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Trident: The Path to Triton on a Discovery Budget

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dc.contributor.author Frazier, William
dc.contributor.author Bearden, David
dc.contributor.author Mitchell, Karl L
dc.contributor.author Lam, Try
dc.contributor.author Prockter, Louise
dc.contributor.author Mitchell, Karl L
dc.contributor.author Dissley, Richard
dc.date.accessioned 2021-10-26T16:12:57Z
dc.date.available 2021-10-26T16:12:57Z
dc.date.issued 2020-03-07
dc.identifier.citation 2020 IEEE Aerospace Conference, Big Sky, Montana, March 7-14, 2020
dc.identifier.clearanceno CL#20-0056
dc.identifier.uri http://hdl.handle.net/2014/52281
dc.description.abstract This paper describes Trident, a proposed Discovery mission to Neptune’s moon Triton, 30 AU from the Sun. Triton formed in the Kuiper Belt but was captured by Neptune into a highly-inclined retrograde orbit, where tidal forces thawed its interior, forming an ocean that likely persists to the present day. Recent outer solar system missions like Cassini and New Horizons have yielded completely new models for processes on ocean worlds, active worlds, and KBOs. Triton isn’t just a key to solar system science, it’s a whole keyring: a singular captured KBO and evolved ocean world, with active plumes, an energetic ionosphere, and a young unique surface. The NASA OPAG Roadmap to Ocean Worlds identifies Triton as the highest priority candidate ocean world [1], ripe for investigation. The Trident mission concept is an excellent case study in “design to cost”: we show how exploration of Triton under Discovery is made possible by radioisotope power combined with a rare, extremely efficient Jupiter gravity assist, enabling a simple, lowmass spacecraft design on a ballistic trajectory. The Triton encounter sequence probes for an ocean, measures the ionosphere, and views nearly the whole of Triton as it traverses a single orbit around Neptune, mapping the >60% of the surface that is as yet unseen. The Triton encounter concludes with fullframe imaging illuminated by “Neptune-shine” when Trident is in Neptune eclipse, for direct comparison with Voyager 2’s observations nearly 50 years prior. Trident carries a mature complement of instruments: a Magnetometer, IR Spectrometer & Narrow Angle Camera, Wide-Angle Camera, Plasma Spectrometer, and telecom hardware-enabled Radio Science. The flight system design integrates heritage components from Ball with JPL leadership and expertise in key specialty areas to provide a Voyager-like, robust spacecraft commensurate with a Discovery cost and risk tolerance. Cost avoidance features include: use of existing instrument designs, small blowdown monopropellant propulsion system, a contributed X-band telecommunications system that also performs radio science, and a simple power system. Additionally, the passive thermal design accommodates the large solar dynamic range from Venus to Neptune by using the HGA for shade when close to the sun, and MMRTG excess heat, modulated by louvers.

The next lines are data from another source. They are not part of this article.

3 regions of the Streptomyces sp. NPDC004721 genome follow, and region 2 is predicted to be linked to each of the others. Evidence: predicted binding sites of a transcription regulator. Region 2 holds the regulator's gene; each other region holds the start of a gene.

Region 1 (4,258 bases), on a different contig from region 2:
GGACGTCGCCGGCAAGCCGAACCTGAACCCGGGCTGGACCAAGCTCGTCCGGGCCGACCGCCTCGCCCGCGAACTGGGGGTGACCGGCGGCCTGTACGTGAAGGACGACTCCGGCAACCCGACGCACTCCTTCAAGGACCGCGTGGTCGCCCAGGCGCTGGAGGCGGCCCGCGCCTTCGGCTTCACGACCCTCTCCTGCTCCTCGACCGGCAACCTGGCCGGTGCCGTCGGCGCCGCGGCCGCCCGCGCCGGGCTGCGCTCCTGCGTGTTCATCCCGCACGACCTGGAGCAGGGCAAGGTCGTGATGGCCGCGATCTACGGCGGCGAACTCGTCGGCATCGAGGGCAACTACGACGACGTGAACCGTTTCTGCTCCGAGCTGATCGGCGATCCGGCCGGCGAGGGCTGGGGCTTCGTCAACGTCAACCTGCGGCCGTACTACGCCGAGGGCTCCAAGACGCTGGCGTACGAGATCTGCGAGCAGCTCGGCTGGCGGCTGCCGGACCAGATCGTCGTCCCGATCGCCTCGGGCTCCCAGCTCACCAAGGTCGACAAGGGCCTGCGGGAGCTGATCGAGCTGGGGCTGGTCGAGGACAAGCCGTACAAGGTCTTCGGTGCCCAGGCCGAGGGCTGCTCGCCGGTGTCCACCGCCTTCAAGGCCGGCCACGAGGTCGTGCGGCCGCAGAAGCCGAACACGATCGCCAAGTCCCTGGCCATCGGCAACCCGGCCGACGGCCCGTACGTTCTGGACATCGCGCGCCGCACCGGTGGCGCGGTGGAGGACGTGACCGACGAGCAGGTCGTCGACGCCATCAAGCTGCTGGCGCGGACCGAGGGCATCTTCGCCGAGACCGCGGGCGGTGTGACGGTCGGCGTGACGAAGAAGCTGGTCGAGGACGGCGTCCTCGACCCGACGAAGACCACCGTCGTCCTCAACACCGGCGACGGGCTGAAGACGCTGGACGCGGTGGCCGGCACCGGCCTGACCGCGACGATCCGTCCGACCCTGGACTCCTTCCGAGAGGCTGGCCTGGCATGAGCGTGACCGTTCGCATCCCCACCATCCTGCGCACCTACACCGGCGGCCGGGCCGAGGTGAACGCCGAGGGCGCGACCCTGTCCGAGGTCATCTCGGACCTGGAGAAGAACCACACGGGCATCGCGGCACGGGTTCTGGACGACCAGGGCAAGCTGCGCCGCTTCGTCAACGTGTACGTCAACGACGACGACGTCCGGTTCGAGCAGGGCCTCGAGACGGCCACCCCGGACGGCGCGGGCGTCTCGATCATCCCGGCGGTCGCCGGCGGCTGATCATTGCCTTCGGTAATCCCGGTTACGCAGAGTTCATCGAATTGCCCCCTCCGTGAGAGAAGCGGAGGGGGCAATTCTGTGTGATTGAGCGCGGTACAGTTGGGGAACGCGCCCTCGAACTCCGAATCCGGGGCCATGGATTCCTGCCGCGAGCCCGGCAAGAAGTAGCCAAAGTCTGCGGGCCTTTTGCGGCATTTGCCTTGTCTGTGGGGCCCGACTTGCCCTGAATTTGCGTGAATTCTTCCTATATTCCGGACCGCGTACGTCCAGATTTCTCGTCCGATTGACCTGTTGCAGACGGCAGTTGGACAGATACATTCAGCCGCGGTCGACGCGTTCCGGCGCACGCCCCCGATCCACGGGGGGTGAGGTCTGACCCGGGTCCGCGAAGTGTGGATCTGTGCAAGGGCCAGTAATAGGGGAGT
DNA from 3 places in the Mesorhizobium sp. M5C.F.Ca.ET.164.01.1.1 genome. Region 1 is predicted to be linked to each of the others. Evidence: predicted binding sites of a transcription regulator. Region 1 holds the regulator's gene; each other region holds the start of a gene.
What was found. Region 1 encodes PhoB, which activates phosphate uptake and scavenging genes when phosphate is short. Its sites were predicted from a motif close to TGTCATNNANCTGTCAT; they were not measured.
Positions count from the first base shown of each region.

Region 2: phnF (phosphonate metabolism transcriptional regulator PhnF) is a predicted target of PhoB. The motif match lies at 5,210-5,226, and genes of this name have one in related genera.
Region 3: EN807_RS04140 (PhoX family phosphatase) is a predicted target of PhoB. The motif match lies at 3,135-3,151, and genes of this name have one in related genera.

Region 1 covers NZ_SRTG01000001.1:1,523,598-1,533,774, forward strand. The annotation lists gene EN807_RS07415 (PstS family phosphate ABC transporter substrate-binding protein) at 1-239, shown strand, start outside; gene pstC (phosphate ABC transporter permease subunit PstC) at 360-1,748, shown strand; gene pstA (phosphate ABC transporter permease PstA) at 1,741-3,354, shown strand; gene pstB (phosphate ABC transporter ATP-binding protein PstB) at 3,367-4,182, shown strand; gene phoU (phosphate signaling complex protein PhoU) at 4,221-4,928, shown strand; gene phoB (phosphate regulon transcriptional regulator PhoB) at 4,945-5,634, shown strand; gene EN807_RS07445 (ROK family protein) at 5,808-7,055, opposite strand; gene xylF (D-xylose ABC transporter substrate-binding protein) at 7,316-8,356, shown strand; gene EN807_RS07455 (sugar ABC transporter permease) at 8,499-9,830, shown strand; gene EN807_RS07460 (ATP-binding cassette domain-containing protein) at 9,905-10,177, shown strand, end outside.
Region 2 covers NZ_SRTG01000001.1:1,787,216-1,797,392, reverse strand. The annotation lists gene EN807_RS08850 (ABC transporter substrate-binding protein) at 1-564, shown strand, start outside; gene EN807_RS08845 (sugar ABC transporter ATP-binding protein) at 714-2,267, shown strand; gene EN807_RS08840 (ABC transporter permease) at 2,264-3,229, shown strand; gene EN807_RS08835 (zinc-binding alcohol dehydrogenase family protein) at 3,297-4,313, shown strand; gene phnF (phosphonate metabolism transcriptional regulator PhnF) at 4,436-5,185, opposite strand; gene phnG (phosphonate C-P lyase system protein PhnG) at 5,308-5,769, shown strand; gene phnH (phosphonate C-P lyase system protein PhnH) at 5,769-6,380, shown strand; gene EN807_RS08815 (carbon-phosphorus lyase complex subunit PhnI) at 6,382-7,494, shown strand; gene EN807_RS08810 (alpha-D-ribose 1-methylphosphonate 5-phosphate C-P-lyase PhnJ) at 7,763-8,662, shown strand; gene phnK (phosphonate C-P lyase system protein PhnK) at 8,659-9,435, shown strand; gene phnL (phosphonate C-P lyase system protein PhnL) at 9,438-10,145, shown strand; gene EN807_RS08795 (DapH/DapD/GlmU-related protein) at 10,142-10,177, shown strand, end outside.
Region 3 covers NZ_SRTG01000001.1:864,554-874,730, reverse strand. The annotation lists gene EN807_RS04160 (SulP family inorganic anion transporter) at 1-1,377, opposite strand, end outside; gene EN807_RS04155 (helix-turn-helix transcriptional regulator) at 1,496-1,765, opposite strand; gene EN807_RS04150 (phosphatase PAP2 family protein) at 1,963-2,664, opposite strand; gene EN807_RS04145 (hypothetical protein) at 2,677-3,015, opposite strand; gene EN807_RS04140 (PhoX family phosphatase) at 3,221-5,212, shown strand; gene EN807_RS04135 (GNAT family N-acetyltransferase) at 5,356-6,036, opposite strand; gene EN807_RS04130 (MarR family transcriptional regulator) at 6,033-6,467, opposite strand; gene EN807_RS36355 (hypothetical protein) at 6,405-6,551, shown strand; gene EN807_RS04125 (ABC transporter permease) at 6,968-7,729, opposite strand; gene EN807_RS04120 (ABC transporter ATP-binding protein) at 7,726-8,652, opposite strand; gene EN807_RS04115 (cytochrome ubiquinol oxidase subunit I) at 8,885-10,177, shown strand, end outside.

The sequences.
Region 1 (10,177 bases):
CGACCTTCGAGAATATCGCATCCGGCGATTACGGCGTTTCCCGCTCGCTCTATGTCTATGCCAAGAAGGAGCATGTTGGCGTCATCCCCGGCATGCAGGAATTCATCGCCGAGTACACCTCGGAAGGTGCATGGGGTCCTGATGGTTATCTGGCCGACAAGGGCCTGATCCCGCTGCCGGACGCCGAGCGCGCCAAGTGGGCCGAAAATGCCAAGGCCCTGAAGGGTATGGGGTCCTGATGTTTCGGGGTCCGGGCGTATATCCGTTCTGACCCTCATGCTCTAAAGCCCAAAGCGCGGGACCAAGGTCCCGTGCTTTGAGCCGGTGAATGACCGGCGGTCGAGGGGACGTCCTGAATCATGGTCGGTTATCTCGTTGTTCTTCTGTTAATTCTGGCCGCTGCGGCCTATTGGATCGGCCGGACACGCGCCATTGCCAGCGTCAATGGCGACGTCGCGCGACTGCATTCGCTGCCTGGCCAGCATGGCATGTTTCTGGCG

dc.description.sponsorship NASA/JPL en_US
dc.language.iso en_US
dc.publisher Pasadena, CA: Jet Propulsion Laboratory, National Aeronautics and Space Administration, 2020
dc.title Trident: The Path to Triton on a Discovery Budget
dc.type Preprint


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